This section is from the book "Elements Of The Theory And Practice Of Cookery", by Mary E. Williams. Also available from Amazon: Elements Of The Theory And Practice Of Cookery; A Textbook Of Domestic Science For Use In Schools.
How many changes take place every day in common things!
The burning candle changes from an opaque white solid to a translucent liquid, and then to a mixture of invisible gases. Salt, upon being mixed with water, becomes a clear liquid not distinguishable from water itself. The solid carbon of wood and the gas oxygen unite to form carbon dioxide, a gas quite different from oxygen; and when the action is over, a handful of gray ashes is all the solid sub-stance left. Heat readily changes ice to water, and water to steam.
We are so used to these happenings that they excite in us no wonder; yet, for hundreds of years men have been studying these and similar changes, without finding out all there is to be known about them. So important is the part they play in our everyday work, especially in cooking, that a knowledge of the simpler facts about them is a great help to housekeepers.
These changes are of two kinds. Liquid candle grease returns to the solid form when cooled; dissolved salt may be recovered by evaporating the water; even steam may be collected, condensed, and frozen. No new substance has been formed. The change which has taken place is a phys-ical change. When, however, melted candle grease becomes gaseous, it will not return to its original form ; burnt sugar will never be sweet and white again; water acted upon by sodium is neither water, steam, nor ice. New sub-stances have been formed. In each case a chemical change has taken place. Heat, especially in the presence of moisture, often brings about chemical changes.
Some substances are simple ; that is, they consist of but one thing. Examples : iron, oxygen, carbon. A simple substance is an element. Other substances are composed of two or more elements. Examples : water, carbon dioxide. Into what elements may water be separated (p. 27) ? carbon dioxide (p. 5) ? A substance composed of two or more elements combined is a compound. In a mixture each substance keeps its own properties; in a compound these give place to new properties belonging to the compound. Every chemical change involves either the forming or the decomposition (breaking-up) of a compound, usually both. Many substances may be decomposed by electricity. Tarnish on silver is one of these (p. 43).
Foods consist of compounds formed chiefly from oxygen, carbon, hydrogen, and nitrogen, with small quantities of other elements. Oxygen is an invisible, odorless gas. It is a very active element, always ready to unite with other elements to form new compounds. The combining of oxygen with another element is called oxidation. The rusting of metals and the decay of organic matter are slow forms of oxidation. Oxygen forms about one-fifth of the volume of air, eight-ninths of the weight of water, and two-thirds of the weight of the human body. Hydrogen1 is an invisible gas. It will burn, uniting with oxygen to form water. It forms about one-ninth of the weight of water, and one-eleventh of that of the human body. Nitrogen is an invisible incombustible gas. It does not readily combine with other elements, and the compounds into which it enters break up easily. It forms about one thirty-ninth of the weight of the body. Carbon exists as an element in two forms, graphite, the so-called "lead" of pencils, and the diamond. It is most commonly met with in a slightly impure form as charcoal. Of all the elements, no other enters into so many compounds as does carbon. It is contained in all organic substances, as is shown by their blackening (carbonizing) when heated. Food also contains chlorine, a gas when uncombined; phosphorus and sulphur, solid substances, both poisonous when uncombined; and calcium, potassium, sodium, magnesium, and iron, all metals. It is plain that no element by itself is eatable. Nevertheless, chemical compounds of these elements make up our food.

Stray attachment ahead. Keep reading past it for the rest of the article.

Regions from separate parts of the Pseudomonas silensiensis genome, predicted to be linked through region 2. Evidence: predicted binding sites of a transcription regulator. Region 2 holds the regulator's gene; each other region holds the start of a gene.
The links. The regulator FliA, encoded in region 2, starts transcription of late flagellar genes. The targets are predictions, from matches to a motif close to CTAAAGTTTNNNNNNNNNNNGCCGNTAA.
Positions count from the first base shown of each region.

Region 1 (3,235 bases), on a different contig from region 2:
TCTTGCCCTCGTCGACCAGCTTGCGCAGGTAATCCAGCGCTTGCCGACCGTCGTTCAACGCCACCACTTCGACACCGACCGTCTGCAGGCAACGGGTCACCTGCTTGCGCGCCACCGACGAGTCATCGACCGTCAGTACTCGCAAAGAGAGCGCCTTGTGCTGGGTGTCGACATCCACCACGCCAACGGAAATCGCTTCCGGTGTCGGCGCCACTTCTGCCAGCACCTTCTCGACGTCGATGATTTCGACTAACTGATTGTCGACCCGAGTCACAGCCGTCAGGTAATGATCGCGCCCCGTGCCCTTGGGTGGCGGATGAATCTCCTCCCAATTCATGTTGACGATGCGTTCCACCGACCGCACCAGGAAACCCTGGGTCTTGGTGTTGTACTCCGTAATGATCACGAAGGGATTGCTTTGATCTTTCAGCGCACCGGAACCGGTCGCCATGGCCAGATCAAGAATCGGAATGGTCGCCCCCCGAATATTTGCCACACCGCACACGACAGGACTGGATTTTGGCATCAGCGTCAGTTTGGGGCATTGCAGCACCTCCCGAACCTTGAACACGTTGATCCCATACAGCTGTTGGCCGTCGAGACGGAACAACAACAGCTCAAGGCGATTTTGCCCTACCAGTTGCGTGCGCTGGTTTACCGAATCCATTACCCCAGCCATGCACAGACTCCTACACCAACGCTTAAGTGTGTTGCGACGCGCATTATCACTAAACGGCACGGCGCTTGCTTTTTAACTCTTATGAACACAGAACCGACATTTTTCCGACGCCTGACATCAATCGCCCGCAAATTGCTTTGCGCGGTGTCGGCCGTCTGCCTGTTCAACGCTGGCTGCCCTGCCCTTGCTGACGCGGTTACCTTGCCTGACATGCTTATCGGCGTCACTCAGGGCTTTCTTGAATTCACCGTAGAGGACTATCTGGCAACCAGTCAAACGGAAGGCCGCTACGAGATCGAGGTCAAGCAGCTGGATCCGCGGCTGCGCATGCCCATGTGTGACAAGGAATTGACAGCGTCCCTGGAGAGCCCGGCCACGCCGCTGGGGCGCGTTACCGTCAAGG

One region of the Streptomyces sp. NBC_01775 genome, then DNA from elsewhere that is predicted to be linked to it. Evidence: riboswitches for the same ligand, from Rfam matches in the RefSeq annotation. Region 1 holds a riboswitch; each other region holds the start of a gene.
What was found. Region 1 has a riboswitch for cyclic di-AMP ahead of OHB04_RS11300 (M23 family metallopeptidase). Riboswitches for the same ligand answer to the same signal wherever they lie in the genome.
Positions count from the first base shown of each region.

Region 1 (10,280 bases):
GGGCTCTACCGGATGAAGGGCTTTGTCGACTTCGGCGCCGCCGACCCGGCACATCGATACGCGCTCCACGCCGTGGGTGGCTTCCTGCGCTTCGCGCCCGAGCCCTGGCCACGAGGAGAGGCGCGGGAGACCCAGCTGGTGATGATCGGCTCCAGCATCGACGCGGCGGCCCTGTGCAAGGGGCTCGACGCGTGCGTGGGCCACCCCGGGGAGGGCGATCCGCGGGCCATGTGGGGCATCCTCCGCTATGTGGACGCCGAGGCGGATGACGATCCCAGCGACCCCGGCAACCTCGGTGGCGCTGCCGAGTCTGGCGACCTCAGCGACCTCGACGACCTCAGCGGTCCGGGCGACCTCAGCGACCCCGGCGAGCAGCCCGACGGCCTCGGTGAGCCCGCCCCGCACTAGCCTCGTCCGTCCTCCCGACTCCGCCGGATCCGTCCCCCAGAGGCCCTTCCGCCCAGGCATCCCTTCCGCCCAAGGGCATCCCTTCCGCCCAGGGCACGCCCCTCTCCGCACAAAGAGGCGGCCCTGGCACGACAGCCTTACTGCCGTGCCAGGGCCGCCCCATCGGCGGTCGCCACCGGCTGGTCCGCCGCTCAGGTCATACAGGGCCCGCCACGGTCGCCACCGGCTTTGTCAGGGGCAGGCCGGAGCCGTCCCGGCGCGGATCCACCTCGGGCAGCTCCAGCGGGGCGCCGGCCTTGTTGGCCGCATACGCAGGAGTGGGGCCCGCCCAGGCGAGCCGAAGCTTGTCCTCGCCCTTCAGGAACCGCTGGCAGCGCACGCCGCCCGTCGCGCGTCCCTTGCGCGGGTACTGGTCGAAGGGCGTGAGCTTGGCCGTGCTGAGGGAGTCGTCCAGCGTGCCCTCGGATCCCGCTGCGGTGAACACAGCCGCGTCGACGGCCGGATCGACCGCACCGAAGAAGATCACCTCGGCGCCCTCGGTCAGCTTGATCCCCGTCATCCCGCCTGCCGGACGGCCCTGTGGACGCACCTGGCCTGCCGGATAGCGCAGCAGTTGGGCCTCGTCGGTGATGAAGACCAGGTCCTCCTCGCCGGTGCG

1 The word hydrogen means "water-maker."
A salt is a compound resulting from the union of an acid with one of a class of substances called bases. Commonest among bases are the alkalies (pp. 33 and 108). Common salt (sodium chloride) can be made by adding hydrochloric acid to caustic soda. Calcium salts play the chief part in making water hard. Calcium carbonate causes temporary hardness. Calcium sulphate causes permanent hardness (p. 25).
Acids act on metals, particularly those exposed to dampness and air, forming salts or oxides of the metals. The staining of steel and the corroding of tin and other metal ware by potatoes, fruit, etc., are caused by the action of organic acids in the food. The salts formed in this way are likely to be poisonous. Food not naturally acid may become so by the action of bacteria. (See Sour milk, p. 96.)
For further development of topics treated in this section see: -
Snell: Elementary household chemistry.
Vulte : Laboratory notes in household chemistry.
Dodd : Chemistry of the household.
Richards and Elliott : The chemistry of cooking and cleaning.
Brownlee and Others : First principles of chemistry.
Morgan and Lyman: Chemistry.